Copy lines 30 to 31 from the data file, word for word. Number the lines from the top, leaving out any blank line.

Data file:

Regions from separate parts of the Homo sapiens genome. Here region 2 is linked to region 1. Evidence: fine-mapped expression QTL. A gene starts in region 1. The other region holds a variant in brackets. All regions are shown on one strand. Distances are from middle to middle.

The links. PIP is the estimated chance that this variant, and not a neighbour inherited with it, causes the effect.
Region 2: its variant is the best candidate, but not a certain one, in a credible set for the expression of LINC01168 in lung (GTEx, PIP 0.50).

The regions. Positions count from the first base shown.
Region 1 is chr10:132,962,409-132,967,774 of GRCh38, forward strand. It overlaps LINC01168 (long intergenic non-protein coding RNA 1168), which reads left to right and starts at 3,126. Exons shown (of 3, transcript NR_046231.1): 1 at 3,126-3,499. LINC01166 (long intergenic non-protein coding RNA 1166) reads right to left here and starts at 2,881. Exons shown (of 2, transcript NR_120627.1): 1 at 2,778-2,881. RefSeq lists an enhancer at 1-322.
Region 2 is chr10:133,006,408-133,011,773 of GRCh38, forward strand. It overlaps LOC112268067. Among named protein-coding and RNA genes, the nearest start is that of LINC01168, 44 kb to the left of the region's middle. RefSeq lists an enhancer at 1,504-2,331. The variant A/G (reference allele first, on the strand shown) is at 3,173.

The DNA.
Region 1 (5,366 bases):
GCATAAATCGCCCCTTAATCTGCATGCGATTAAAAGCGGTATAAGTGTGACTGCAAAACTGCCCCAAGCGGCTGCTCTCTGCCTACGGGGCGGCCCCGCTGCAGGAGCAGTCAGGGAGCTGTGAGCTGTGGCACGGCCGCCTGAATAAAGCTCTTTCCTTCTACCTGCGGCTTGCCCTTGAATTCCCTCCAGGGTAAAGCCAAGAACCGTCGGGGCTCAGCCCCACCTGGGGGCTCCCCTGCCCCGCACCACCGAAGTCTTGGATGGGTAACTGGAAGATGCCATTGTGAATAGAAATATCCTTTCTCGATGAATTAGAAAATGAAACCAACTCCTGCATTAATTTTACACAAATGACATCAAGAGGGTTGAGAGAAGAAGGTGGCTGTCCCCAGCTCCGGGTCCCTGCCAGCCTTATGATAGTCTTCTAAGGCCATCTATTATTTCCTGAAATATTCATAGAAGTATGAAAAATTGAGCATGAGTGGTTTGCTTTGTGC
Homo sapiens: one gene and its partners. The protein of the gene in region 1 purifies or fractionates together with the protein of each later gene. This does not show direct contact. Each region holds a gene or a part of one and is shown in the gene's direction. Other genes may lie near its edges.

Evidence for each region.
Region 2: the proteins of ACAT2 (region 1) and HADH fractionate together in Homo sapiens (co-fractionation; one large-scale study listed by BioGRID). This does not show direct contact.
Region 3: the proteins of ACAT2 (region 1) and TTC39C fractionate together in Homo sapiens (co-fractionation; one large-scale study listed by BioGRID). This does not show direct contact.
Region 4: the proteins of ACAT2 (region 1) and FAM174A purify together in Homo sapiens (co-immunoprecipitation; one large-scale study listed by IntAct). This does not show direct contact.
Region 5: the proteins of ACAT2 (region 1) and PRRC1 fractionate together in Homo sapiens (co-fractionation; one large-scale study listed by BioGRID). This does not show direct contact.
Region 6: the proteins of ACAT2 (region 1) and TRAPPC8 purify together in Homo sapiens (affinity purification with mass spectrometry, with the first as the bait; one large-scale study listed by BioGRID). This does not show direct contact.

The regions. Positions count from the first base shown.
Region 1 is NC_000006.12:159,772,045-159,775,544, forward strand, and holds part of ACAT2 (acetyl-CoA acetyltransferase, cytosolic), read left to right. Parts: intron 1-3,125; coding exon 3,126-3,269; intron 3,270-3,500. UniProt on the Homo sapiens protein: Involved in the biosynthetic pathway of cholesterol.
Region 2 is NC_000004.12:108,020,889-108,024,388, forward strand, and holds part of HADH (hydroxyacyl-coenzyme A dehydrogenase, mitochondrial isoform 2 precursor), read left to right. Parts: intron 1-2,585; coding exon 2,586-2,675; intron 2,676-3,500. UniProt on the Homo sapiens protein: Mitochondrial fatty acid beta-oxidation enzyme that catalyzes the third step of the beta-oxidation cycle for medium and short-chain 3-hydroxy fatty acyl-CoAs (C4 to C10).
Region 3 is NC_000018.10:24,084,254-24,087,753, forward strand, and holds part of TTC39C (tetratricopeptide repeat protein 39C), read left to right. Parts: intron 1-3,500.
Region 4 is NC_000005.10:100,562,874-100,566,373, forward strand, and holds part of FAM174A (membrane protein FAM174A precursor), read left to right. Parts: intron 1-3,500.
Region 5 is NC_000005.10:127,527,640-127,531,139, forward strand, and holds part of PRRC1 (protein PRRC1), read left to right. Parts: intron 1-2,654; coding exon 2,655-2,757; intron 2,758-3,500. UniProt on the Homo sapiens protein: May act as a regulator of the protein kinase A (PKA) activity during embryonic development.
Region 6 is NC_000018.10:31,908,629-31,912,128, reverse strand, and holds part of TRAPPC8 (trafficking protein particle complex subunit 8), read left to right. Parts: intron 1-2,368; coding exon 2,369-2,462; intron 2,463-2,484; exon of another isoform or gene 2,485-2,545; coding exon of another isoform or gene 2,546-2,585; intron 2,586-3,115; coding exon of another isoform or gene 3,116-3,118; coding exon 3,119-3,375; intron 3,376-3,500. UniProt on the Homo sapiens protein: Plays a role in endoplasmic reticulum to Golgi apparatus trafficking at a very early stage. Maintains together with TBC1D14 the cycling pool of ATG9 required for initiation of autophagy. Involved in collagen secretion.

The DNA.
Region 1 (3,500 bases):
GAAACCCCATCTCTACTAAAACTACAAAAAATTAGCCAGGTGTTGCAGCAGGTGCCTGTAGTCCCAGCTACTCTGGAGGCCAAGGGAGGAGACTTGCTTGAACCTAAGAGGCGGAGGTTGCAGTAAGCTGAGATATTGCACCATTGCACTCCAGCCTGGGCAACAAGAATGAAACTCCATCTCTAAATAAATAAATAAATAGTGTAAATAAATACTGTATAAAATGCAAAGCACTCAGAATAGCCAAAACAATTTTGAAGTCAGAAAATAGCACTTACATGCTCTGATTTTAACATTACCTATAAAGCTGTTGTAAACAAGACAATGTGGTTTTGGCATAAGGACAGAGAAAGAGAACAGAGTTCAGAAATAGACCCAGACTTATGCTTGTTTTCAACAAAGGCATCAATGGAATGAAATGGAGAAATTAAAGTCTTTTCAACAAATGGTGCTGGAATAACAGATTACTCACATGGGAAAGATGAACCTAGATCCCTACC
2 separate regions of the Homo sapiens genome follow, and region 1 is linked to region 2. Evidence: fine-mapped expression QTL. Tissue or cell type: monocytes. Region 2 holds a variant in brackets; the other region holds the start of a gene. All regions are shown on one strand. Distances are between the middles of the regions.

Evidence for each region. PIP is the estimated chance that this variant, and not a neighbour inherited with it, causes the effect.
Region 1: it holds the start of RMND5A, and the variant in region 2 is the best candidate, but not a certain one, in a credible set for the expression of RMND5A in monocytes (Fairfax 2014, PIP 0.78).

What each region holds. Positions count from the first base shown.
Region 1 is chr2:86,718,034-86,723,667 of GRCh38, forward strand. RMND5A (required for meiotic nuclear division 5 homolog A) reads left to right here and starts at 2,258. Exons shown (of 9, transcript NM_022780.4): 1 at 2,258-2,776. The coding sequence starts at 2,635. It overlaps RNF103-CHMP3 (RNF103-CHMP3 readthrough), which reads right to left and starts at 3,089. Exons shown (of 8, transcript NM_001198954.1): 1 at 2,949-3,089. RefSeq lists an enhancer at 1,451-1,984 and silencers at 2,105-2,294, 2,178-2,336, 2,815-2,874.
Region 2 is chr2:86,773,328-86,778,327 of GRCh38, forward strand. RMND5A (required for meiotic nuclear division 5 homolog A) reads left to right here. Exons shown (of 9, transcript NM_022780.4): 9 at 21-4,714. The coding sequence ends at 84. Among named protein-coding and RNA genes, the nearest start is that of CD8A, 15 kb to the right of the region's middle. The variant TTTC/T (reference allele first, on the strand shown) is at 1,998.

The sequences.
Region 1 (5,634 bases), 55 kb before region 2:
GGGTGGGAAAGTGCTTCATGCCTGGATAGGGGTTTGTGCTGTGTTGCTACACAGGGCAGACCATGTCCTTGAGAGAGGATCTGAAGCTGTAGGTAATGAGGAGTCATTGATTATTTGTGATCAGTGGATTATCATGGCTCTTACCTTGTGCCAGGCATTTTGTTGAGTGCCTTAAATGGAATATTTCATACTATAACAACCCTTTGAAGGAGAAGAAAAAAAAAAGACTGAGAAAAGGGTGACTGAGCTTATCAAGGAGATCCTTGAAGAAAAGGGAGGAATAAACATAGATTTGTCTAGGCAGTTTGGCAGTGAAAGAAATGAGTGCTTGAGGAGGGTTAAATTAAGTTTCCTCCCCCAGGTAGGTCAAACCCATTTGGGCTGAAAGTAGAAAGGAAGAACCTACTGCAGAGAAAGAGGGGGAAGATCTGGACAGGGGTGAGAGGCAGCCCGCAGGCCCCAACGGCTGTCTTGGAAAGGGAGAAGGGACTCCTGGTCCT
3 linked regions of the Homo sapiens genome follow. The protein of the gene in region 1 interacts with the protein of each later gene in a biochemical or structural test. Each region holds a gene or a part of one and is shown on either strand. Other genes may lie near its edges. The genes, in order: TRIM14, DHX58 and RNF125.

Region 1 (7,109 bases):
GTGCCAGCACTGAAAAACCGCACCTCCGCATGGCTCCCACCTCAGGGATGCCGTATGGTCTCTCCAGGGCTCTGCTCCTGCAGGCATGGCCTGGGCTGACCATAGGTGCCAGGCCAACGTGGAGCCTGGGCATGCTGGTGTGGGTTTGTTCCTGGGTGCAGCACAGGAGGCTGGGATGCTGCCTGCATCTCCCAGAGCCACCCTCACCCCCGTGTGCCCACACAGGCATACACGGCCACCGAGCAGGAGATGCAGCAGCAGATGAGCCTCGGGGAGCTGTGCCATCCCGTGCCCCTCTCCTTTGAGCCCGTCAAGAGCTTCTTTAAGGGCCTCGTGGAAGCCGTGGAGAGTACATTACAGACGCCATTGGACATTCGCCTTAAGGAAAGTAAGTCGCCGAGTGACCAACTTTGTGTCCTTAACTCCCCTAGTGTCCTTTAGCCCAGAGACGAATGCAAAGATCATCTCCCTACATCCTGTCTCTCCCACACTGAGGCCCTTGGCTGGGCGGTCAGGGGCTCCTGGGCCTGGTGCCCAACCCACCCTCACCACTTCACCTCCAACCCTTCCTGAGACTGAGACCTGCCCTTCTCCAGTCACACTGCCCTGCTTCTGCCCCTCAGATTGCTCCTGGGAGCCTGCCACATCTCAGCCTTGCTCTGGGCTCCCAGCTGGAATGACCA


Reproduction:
What each region holds. Positions count from the first base shown.
Region 1 is chr2:86,718,034-86,723,667 of GRCh38, forward strand. RMND5A (required for meiotic nuclear division 5 homolog A) reads left to right here and starts at 2,258. Exons shown (of 9, transcript NM_022780.4): 1 at 2,258-2,776. The coding sequence starts at 2,635. It overlaps RNF103-CHMP3 (RNF103-CHMP3 readthrough), which reads right to left and starts at 3,089. Exons shown (of 8, transcript NM_001198954.1): 1 at 2,949-3,089. RefSeq lists an enhancer at 1,451-1,984 and silencers at 2,105-2,294, 2,178-2,336, 2,815-2,874.